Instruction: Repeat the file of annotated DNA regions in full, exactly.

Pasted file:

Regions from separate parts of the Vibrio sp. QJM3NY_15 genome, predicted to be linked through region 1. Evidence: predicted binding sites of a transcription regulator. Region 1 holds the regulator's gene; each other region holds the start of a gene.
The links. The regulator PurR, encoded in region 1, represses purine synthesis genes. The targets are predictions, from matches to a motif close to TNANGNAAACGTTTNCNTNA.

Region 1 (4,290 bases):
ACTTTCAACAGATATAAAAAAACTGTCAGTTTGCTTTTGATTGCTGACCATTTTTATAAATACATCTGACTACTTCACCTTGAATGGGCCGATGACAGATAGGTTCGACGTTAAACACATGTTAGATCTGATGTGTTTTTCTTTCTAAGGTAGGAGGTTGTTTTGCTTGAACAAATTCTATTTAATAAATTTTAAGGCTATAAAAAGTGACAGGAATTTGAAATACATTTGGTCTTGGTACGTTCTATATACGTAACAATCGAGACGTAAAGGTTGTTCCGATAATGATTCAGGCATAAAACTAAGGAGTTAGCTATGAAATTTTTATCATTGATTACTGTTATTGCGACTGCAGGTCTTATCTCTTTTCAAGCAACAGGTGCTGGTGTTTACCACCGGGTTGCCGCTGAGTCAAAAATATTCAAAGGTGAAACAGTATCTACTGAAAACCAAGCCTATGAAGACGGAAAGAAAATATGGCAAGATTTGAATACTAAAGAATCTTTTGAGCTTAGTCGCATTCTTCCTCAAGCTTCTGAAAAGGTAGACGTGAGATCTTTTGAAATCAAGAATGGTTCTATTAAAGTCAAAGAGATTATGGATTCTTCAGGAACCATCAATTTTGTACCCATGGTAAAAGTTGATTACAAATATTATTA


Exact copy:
Regions from separate parts of the Vibrio sp. QJM3NY_15 genome, predicted to be linked through region 1. Evidence: predicted binding sites of a transcription regulator. Region 1 holds the regulator's gene; each other region holds the start of a gene.
The links. The regulator PurR, encoded in region 1, represses purine synthesis genes. The targets are predictions, from matches to a motif close to TNANGNAAACGTTTNCNTNA.

Region 1 (4,290 bases):
ACTTTCAACAGATATAAAAAAACTGTCAGTTTGCTTTTGATTGCTGACCATTTTTATAAATACATCTGACTACTTCACCTTGAATGGGCCGATGACAGATAGGTTCGACGTTAAACACATGTTAGATCTGATGTGTTTTTCTTTCTAAGGTAGGAGGTTGTTTTGCTTGAACAAATTCTATTTAATAAATTTTAAGGCTATAAAAAGTGACAGGAATTTGAAATACATTTGGTCTTGGTACGTTCTATATACGTAACAATCGAGACGTAAAGGTTGTTCCGATAATGATTCAGGCATAAAACTAAGGAGTTAGCTATGAAATTTTTATCATTGATTACTGTTATTGCGACTGCAGGTCTTATCTCTTTTCAAGCAACAGGTGCTGGTGTTTACCACCGGGTTGCCGCTGAGTCAAAAATATTCAAAGGTGAAACAGTATCTACTGAAAACCAAGCCTATGAAGACGGAAAGAAAATATGGCAAGATTTGAATACTAAAGAATCTTTTGAGCTTAGTCGCATTCTTCCTCAAGCTTCTGAAAAGGTAGACGTGAGATCTTTTGAAATCAAGAATGGTTCTATTAAAGTCAAAGAGATTATGGATTCTTCAGGAACCATCAATTTTGTACCCATGGTAAAAGTTGATTACAAATATTATTA